DNS Security


 DNSSEC technology standards have been stable and mature since 2007, with only updates, clarifications, and new functionality added since then.

 Over the next few years we should expect to see applications leveraging DNSSEC in ways we cannot imagine now.

 The movement is on, DNSSEC, ready set go! Just make sure you are ready when you go!

 Some folks have already asked me if DNSSEC could have prevented Twitter.com traffic from being hijacked. In this case, the answer is, "No".

DNS Security / Featured Blogs

Officially Compromised Privacy

The essence of information privacy is control over disclosure. Whoever is responsible for the information is supposed to be able to decide who sees it. If a society values privacy, it needs to ensure that there are reasonable protections possible against disclosure to those not authorized by the information's owner. In the online world, an essential technical component for this assurance is encryption. If the encryption that is deployed permits disclosure to those who were not authorized by the information's owner, there should be serious concern about the degree of privacy that is meaningfully possible. more»

How DANE Strengthens Security for TLS, S/SMIME and Other Applications

The Domain Name System (DNS) offers ways to significantly strengthen the security of Internet applications via a new protocol called the DNS-based Authentication of Named Entities (DANE). One problem it helps to solve is how to easily find keys for end users and systems in a secure and scalable manner. It can also help to address well-known vulnerabilities in the public Certification Authority (CA) model. Applications today need to trust a large number of global CAs. more»

NANOG 65 Report

NANOG 65 was once again your typical NANOG meeting: a set of operators, vendors, researchers and others for 3 days, this time in Montreal in October. Here's my impressions of the meeting... The opening keynote was from Jack Waters from Level 3, which looked back over the past 25 years of the Internet, was interesting to me in its reference to the "Kingsbury Letter". more»

Thoughts on the Open Internet - Part 5: Security

Any form of public communications network necessarily exposes some information about the identity and activity of the user's of its services. The extent to which such exposure of information can be subverted and used in ways that are in stark opposition to the users' individual interests forms part of the motivation on the part of many users to reduce such open exposure to an absolute minimum. The tensions between a desire to protect the user through increasing the level of opacity of network transactions to third party surveillance, and the need to expose some level of basic information to support the functions of a network lies at the heart of many of the security issues in today's Internet. more»

Watch Live Oct 1 - Dyn's Techtoberfest: Internet Trends, Security, Net Neutrality and More

On Thursday, Oct 1, 2015, from 9:30am-4:30pm US EDT (UTC-4), Dyn will be holding their "TechToberFest" event in Manchester, NH, and also streaming the video live for anyone interested. There are a great set of speakers and a solid agenda. As I wrote on the Internet Society blog, I'll be part of the security panel from 3-4pm US EDT... and we who are on the panel are excited to participate just for the conversation that we are going to have! It should be fun! more»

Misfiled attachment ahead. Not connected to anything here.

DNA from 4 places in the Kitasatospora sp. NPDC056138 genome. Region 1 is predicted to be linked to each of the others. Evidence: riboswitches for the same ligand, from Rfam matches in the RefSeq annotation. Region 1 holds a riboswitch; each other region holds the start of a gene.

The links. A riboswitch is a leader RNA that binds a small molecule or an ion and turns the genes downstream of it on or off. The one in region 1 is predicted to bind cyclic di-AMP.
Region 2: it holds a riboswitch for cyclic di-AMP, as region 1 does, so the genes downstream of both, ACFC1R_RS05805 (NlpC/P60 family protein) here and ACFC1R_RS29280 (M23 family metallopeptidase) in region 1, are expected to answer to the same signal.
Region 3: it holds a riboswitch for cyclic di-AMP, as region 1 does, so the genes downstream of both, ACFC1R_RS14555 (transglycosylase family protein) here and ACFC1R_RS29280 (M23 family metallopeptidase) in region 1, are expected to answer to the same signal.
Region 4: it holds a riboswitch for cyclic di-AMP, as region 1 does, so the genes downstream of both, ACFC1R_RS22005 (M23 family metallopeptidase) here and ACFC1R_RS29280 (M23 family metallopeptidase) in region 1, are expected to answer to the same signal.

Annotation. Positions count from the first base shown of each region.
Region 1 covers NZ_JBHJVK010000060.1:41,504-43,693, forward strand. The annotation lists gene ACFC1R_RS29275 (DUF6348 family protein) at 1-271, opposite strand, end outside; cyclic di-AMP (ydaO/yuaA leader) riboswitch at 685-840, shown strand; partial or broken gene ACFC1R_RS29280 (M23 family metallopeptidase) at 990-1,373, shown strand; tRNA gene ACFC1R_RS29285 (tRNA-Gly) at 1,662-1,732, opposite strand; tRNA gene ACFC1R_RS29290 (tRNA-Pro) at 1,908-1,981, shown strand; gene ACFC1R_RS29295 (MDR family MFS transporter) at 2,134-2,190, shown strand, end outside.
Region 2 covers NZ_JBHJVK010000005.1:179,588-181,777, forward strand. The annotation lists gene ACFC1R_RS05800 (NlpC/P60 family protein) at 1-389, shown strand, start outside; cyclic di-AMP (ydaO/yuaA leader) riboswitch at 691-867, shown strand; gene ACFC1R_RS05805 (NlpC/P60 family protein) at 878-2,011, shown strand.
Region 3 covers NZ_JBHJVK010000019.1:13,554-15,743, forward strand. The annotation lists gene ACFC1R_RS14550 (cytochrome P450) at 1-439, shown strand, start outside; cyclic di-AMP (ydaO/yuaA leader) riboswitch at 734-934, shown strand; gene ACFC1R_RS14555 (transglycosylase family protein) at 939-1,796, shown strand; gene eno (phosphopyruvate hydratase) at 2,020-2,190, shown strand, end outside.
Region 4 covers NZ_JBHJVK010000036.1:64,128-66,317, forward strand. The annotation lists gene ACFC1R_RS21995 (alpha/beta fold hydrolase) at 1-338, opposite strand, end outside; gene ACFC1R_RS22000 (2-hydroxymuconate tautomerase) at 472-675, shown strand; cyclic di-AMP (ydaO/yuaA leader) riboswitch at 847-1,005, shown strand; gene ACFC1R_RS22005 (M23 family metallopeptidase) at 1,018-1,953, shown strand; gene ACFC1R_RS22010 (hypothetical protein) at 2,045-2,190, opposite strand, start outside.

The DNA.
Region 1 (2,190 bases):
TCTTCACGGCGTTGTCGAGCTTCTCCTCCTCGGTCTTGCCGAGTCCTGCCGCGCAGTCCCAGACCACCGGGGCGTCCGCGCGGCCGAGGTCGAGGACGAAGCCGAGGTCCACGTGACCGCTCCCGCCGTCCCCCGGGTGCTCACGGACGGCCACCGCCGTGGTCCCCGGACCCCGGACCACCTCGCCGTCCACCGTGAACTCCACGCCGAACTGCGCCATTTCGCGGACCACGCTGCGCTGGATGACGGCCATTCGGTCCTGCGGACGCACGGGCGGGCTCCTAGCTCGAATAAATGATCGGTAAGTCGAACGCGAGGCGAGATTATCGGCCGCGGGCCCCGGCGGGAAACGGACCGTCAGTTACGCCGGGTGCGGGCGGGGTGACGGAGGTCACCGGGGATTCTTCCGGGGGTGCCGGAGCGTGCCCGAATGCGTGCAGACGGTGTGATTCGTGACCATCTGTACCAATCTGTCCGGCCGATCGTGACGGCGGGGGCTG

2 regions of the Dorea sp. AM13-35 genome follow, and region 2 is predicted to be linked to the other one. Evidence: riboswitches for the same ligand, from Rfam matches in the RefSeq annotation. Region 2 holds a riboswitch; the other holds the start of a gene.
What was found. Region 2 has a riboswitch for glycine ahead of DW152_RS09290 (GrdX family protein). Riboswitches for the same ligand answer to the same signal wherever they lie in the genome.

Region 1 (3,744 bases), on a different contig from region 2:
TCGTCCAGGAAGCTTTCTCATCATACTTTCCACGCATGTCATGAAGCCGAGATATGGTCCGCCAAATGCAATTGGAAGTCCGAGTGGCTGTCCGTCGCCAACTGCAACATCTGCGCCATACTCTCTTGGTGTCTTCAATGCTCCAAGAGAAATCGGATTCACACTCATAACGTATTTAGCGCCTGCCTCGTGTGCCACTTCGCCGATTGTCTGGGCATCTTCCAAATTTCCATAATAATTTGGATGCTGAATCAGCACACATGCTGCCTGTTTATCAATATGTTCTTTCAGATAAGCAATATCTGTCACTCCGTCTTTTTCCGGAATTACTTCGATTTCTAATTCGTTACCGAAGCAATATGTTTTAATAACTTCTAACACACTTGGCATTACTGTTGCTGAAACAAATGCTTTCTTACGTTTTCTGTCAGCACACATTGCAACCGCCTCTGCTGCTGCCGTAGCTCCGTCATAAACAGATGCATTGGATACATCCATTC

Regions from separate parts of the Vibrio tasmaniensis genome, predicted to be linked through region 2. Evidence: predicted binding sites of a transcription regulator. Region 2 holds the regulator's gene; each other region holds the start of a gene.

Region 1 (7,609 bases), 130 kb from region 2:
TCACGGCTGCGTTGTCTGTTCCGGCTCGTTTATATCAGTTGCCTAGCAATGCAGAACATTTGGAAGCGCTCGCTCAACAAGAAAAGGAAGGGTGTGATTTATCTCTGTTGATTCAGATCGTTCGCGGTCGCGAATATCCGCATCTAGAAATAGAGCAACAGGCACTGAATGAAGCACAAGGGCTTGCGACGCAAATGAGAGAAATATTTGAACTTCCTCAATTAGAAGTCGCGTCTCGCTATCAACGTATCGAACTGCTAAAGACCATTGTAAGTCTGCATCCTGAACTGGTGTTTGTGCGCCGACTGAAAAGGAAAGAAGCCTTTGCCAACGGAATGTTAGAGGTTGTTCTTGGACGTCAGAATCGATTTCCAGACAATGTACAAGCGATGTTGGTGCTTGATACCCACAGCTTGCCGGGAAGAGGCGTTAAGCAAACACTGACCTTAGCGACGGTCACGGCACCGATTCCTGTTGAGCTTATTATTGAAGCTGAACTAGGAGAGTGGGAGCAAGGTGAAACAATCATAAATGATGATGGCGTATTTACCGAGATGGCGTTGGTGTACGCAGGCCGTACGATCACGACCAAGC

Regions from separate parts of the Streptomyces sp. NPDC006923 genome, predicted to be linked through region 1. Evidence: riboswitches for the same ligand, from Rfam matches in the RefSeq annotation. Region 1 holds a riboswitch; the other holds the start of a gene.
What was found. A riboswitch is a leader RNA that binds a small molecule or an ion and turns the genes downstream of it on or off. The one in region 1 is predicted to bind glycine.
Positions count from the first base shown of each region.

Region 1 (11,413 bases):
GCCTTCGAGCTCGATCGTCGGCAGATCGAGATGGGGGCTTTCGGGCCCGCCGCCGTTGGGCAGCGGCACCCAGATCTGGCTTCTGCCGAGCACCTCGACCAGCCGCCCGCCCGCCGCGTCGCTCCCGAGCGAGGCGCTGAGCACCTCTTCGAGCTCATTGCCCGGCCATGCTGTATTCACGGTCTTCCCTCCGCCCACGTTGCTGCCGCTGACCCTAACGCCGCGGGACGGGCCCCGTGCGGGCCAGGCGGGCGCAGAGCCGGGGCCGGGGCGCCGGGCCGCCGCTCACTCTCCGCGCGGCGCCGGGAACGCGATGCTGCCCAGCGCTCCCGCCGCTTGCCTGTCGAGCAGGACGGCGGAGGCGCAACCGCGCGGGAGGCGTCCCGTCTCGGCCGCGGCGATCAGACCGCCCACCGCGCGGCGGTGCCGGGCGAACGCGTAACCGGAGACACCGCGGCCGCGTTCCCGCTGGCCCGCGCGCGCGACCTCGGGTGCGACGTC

Thinking Ahead on Privacy in the Domain Name System

Earlier this year, I wrote about a recent enhancement to privacy in the Domain Name System (DNS) called qname-minimization. Following the principle of minimum disclosure, this enhancement reduces the information content of a DNS query to the minimum necessary to get either an authoritative response from a name server, or a referral to another name server. more»

Ten Years of Secure DNS at .se! (What We Learned)

Ten years ago today, and with 300,000 domains in the zone file, we introduced DNSSEC at .se. It was the end of a fairly long journey, or at least the first stage. The first Swedish workshop to test the new function according to the specifications from the Internet Engineering Task Force was arranged in 1999. At that time, I was still working in the IT Commission's Secretariat, and the standard was far from complete as it turned out. Our ambition was to change the world, at least the world that exists on the internet. more»

Call for Participation - DNSSEC Workshop at ICANN 54 in Dublin, Ireland

Would you like to present an idea you have related to DNSSEC or DANE to a gathering of people within the DNSSEC community? Do you have an idea for a new tool or service? Have you recently implemented DNSSEC or DANE and want to share your story? The deadline is Monday, August 17, so please send your proposal soon! We are open to proposals on a wide range of topics... more»

Increasing DNSSEC Adoption - What if We Put DNSSEC Provision in the Hands of Registries?

There has been a lot of criticism about the worthiness of DNSSEC. Low adoption rates and resistance and reluctance by Registrars to take on the perceived burden of signing domains and passing-on cryptographic material are at the crux of the criticism. I'm a believer in DNSSEC as a unique and worthwhile security protocol and as a new platform for innovation. It's the reason I've long advocated for and continue to work toward a new model of DNSSEC provisioning. more»

DNSSEC Successes, Statistics and Innovation Streaming Live from ICANN 53 on 24 June 2015

Where has DNSSEC been successful? What are some current statistics about DNSSEC deployment? What are examples of innovations that are happening with DNSSEC and DANE? All of these questions will be discussed at the DNSSEC Workshop at ICANN 53 in Buenos Aires happening on Wednesday, June 24, 2015, from 09:00 – 15:15 Argentina time (UTC-3). You can watch and listen to the session live. more»